By Soyoung Kim and Charmian Kok
NEW YORK/SINGAPORE Dec 3 Singapore Airlines
said on Monday it was in talks with interested parties
to sell its 49 percent stake in British carrier Virgin Atlantic,
with sources revealing that Delta Air Lines Inc was
among the potential suitors.
Delta, the second-largest U.S. airline by operating revenue
after United Continental Holdings, wants to gain access
to Virgin's landing rights at London's Heathrow airport,
according to two people familiar with the matter.
Delta has been looking to acquire a Virgin stake for more
than two years but previous talks broke down over price and
other issues, and there is no guarantee that its recent
discussions would result in a pact, the people said.
Singapore Airlines said in a brief statement it was in talks
with interested parties but did not name them. It also cautioned
that the discussions might not result in a deal.
The European Union requires that EU carriers be under
European control, meaning Delta would need to involve an EU
airline as a partner if it wanted majority control of Virgin.
Delta has been considering ways to partner with Air
France-KLM, which could also take a stake in Virgin,
one of the people said.
Virgin's British founder, Richard Branson, owns 51 percent
of the airline. If Air France-KLM were to buy a small percentage
of Branson's stake, then Virgin could continue to be European
Delta has made clear that it wants to expand at Heathrow, a
lucrative hub for corporate passengers where landing slots are
generally hard to acquire. Virgin is the second-largest carrier
at Heathrow after IAG's British Airways.
Delta's SkyTeam global alliance, which includes Air France
and 18 other airlines, trails its oneworld and Star Alliance
counterparts in slot access at Heathrow.
"Delta now finds itself going up against the combination of
American Airlines and British Airways," said George Hamlin, an
aviation consultant in Fairfax, Virginia, referring to the two
anchor members of the oneworld global alliance.
"British Airways brings along a feed from other destinations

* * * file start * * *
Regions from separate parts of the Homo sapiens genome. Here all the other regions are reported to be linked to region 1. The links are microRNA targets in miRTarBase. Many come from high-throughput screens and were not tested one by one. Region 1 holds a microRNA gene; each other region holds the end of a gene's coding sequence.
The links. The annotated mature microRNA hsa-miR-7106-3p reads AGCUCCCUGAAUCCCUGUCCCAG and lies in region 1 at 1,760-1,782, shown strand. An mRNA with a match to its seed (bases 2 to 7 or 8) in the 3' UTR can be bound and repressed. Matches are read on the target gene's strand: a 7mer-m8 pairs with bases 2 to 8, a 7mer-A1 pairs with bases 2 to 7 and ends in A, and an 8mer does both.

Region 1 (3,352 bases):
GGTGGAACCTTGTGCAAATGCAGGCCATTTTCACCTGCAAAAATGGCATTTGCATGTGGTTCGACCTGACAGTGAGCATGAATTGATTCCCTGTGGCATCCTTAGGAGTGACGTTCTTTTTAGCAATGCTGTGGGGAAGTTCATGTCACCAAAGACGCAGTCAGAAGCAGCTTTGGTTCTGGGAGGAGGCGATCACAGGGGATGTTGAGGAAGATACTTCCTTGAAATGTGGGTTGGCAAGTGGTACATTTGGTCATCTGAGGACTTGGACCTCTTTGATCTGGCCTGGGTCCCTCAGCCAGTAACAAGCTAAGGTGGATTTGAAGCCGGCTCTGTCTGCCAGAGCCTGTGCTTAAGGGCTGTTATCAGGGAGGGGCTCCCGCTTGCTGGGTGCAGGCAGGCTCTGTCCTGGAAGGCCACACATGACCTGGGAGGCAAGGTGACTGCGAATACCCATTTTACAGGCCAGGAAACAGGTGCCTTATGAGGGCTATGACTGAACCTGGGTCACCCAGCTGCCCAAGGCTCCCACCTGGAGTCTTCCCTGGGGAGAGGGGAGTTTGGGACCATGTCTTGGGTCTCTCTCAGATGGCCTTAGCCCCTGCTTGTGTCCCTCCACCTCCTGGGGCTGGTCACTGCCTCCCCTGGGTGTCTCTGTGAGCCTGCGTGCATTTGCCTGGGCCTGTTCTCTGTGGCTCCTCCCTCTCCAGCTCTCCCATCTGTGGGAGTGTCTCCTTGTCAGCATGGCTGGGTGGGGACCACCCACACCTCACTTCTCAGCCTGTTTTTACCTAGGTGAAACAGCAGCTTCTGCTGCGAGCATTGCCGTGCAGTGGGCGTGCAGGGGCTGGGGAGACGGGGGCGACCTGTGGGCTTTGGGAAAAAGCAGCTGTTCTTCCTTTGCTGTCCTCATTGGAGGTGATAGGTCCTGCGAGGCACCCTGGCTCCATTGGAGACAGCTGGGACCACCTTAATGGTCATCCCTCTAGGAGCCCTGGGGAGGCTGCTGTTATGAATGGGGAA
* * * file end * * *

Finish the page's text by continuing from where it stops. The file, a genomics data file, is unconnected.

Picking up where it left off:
- both Europe and intercontinental - at Heathrow. Delta is
basically a dead-end at this point."
VIRGIN SALE OPTION
Singapore Airlines (SIA) bought 49 percent of Virgin for 600
million pounds ($962 million) in 1999, but has been open to
selling its stake in the loss-making carrier since at least
mid-2011 when a price of $500-$600 million was being mooted in
markets, a banking source familiar with the talks said at the
"When SIA bought Virgin, they expected to be given some
approval to fly transatlantic routes out of London, but that was
not given," said Andrew Orchard, a regional airlines analyst at
At the same time, Singapore Airlines has been refocusing on
its key markets where it is under pressure from budget airlines,
launching its own budget carrier, Scoot, to ply Asian
middle-distance routes and bolstering its Asian regional
Virgin, like other European carriers, has been battered by
rising fuel prices and the euro zone crisis, and posted a loss
of around 80 million pounds in its last full year.
"If Virgin is valued on an earnings basis, then it's hard to
see SIA getting a good price. On the other hand, SIA is not
desperate for cash and they probably won't sell it at a fire
sale price," said CIMB's Orchard.
Branson, who set up Virgin Atlantic in 1984, has been
weighing the airline's future for years and two years ago
appointed Deutsche Bank to examine offers.
"We are always talking to many airlines on a number of
different matters but we never comment on the details of these
discussions," a Virgin Atlantic spokeswoman said on Sunday.
Delta declined to comment. Air France-KLM was not
immediately available for comment outside regular business
Heathrow, Europe's busiest airport, is operating at close to
full capacity after Britain's coalition government blocked its
expansion in 2010.
Virgin lost out in the battle to take over smaller UK
carrier bmi last year to IAG, giving the owner of British
Airways and Iberia more than 50 percent of the takeoff and
landing slots at Heathrow.
However in November, Virgin won all of the Heathrow takeoff
and landing slots that British Airways was forced to give up
after the acquisition of bmi.
Virgin, which is hunting for a new chief executive after
Steve Ridgway announced he would retire early next year, is not
a member of a global airline alliance.
Aviation consultant Hamlin said a tie-up with Delta could
give Virgin access to hundreds of markets on a one-stop
connecting basis in the United States. For Delta, such a deal
would help plug a weakness in its global network versus key
competitors and make it a strong player at Heathrow.
"London obviously is the premier market and Heathrow is by
and large the market leader. It's the lynchpin transatlantic
market in terms of size and revenue, particularly premium
traffic revenue," Hamlin said.